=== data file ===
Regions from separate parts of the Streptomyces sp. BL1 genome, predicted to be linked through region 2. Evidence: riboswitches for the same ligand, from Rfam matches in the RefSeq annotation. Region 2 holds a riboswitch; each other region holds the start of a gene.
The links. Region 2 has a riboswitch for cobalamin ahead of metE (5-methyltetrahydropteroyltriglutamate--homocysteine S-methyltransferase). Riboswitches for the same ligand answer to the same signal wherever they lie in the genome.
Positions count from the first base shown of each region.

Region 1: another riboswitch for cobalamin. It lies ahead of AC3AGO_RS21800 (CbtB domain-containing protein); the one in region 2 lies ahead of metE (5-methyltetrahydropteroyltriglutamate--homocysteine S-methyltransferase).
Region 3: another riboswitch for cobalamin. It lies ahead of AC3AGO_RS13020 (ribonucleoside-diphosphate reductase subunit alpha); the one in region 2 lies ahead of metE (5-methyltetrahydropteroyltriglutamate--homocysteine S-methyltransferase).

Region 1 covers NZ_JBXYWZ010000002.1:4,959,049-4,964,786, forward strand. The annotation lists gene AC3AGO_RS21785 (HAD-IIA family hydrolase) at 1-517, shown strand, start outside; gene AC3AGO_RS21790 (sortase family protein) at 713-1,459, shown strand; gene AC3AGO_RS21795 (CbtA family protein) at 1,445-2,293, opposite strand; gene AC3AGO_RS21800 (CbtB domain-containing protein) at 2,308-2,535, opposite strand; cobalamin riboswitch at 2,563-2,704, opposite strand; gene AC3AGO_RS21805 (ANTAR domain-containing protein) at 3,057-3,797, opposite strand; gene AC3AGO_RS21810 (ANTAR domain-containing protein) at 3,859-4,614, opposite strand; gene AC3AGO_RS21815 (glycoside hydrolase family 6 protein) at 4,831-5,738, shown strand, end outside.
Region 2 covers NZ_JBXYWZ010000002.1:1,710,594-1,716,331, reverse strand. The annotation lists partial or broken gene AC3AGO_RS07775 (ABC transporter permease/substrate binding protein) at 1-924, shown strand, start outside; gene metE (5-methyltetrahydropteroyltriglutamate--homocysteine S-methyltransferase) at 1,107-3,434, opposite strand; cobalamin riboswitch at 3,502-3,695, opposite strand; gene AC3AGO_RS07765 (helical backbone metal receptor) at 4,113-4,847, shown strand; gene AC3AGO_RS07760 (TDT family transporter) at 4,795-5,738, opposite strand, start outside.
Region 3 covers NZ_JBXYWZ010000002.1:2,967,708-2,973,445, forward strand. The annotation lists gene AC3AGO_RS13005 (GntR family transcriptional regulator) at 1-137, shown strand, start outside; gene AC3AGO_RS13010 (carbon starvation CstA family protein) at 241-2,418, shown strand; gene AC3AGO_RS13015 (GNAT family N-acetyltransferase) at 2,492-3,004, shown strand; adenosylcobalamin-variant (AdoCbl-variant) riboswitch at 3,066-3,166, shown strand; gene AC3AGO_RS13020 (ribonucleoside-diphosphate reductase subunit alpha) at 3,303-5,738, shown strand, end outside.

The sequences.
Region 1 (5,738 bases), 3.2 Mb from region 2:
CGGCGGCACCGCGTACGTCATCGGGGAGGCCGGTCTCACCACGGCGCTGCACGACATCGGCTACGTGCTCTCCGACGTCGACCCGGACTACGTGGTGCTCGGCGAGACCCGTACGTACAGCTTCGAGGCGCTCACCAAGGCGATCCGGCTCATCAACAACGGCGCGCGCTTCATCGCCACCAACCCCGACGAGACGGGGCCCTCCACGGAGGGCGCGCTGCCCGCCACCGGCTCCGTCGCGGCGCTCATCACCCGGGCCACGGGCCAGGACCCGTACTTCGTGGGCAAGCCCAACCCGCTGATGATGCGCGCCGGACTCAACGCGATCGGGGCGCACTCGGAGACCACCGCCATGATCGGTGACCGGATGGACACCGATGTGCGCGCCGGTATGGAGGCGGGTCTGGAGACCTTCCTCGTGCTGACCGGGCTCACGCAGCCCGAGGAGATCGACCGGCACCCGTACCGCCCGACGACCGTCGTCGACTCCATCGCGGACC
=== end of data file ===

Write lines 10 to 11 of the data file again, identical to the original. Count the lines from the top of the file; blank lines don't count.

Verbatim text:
Region 1 (5,738 bases), 3.2 Mb from region 2:
CGGCGGCACCGCGTACGTCATCGGGGAGGCCGGTCTCACCACGGCGCTGCACGACATCGGCTACGTGCTCTCCGACGTCGACCCGGACTACGTGGTGCTCGGCGAGACCCGTACGTACAGCTTCGAGGCGCTCACCAAGGCGATCCGGCTCATCAACAACGGCGCGCGCTTCATCGCCACCAACCCCGACGAGACGGGGCCCTCCACGGAGGGCGCGCTGCCCGCCACCGGCTCCGTCGCGGCGCTCATCACCCGGGCCACGGGCCAGGACCCGTACTTCGTGGGCAAGCCCAACCCGCTGATGATGCGCGCCGGACTCAACGCGATCGGGGCGCACTCGGAGACCACCGCCATGATCGGTGACCGGATGGACACCGATGTGCGCGCCGGTATGGAGGCGGGTCTGGAGACCTTCCTCGTGCTGACCGGGCTCACGCAGCCCGAGGAGATCGACCGGCACCCGTACCGCCCGACGACCGTCGTCGACTCCATCGCGGACC